Virginia Lt. Gov. Justin Fairfax (D) made a speech Sunday in which he compared himself to a victim of lynching due to the sexual assault allegations he was facing, according to the Associated Press.
"I've heard much about anti-lynching on the floor of this very Senate, where people were not given any due process whatsoever, and we rue that," Fairfax said at the close of the legislative session for the state Senate.
"And we talk about hundreds, at least 100 terror lynchings that have happened in the Commonwealth of Virginia under those very same auspices,” he continued. “And yet we stand here in a rush to judgment with nothing but accusations and no facts and we decide that we are willing to do the same thing."
His speech was reportedly met with “stunned senators” sitting in “awkward silence.”
Two women, Meredith Watson and Vanessa Tyson, have come forward recently to accuse Fairfax of sexual assault.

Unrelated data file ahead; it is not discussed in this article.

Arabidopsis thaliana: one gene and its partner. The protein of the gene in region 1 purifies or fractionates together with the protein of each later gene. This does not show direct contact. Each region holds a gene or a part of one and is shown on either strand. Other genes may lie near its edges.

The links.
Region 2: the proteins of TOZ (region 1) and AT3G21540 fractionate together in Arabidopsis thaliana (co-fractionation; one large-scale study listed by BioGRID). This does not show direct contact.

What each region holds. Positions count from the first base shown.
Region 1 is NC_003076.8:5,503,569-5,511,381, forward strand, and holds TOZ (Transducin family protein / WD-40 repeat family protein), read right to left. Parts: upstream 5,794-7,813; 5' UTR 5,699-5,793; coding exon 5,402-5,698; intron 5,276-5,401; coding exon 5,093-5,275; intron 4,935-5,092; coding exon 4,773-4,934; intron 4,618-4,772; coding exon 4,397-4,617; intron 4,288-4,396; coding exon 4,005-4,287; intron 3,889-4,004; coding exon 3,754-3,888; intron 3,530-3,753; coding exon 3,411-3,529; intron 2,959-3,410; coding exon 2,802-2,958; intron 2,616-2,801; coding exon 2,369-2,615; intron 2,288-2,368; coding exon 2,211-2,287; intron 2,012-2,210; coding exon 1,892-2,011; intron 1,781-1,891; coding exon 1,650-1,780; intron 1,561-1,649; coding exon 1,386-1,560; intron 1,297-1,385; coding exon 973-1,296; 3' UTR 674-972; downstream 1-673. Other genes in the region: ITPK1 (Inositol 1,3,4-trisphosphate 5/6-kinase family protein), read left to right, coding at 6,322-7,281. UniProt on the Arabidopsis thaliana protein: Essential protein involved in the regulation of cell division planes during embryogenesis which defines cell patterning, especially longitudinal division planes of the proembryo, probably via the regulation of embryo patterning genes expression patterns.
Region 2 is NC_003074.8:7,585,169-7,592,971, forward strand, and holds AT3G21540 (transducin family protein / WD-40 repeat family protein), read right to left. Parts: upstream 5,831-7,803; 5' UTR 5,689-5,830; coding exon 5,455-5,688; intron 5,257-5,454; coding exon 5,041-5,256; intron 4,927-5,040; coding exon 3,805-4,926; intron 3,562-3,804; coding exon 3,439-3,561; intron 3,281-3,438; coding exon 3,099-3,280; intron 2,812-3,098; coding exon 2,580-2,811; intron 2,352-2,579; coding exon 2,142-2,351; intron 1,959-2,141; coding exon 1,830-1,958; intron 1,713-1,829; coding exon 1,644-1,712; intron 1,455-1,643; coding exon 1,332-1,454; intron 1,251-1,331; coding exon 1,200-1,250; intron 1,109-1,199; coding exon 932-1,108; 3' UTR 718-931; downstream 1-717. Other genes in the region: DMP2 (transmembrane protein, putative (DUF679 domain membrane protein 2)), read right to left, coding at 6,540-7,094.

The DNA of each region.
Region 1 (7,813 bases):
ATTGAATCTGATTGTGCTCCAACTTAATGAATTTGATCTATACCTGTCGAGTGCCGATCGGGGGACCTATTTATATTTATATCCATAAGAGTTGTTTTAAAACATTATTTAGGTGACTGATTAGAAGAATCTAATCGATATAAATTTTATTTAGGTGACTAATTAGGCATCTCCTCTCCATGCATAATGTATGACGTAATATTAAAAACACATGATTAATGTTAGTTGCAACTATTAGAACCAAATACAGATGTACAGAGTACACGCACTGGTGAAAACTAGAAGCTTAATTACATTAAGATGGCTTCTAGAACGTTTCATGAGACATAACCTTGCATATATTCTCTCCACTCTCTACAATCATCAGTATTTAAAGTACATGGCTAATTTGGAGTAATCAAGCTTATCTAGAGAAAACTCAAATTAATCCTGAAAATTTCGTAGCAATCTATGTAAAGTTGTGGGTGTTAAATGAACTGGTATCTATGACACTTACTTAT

Dr. Vanessa Tyson, a professor at Scripps College, released a detailed statement saying that Fairfax had physically forced her to perform oral sex in 2004 at the Democratic National Convention.
Watson alleged that Fairfax raped her when they were both students at Duke University. She said the incident occurred in 2000 when they were friends with no romantic history.
Fairfax has vehemently denied both allegations. He said the incident with Tyson was “consensual” and that Watson’s allegation was false and part of a “coordinated smear campaign” against him.
Virginia House Republicans announced plans Friday afternoon to hold a public hearing where Lt. Gov. Fairfax and his accusers can testify on the matter.
"That is the worst, most disgusting type of rhetoric he could have invoked," Republican House Majority Leader Del. Todd Gilbert said of Fairfax’s remarks Sunday. "It's entirely appropriate for him to talk about due process and we would intend to offer him every ounce of it, and he's welcome to take advantage of that anytime he would like."
The state’s two other top Democrats, Virginia Gov. Ralph Northam and Attorney General Mark Herring, have also been resisting calls to resign after they both admitted to wearing blackface in the 1980s.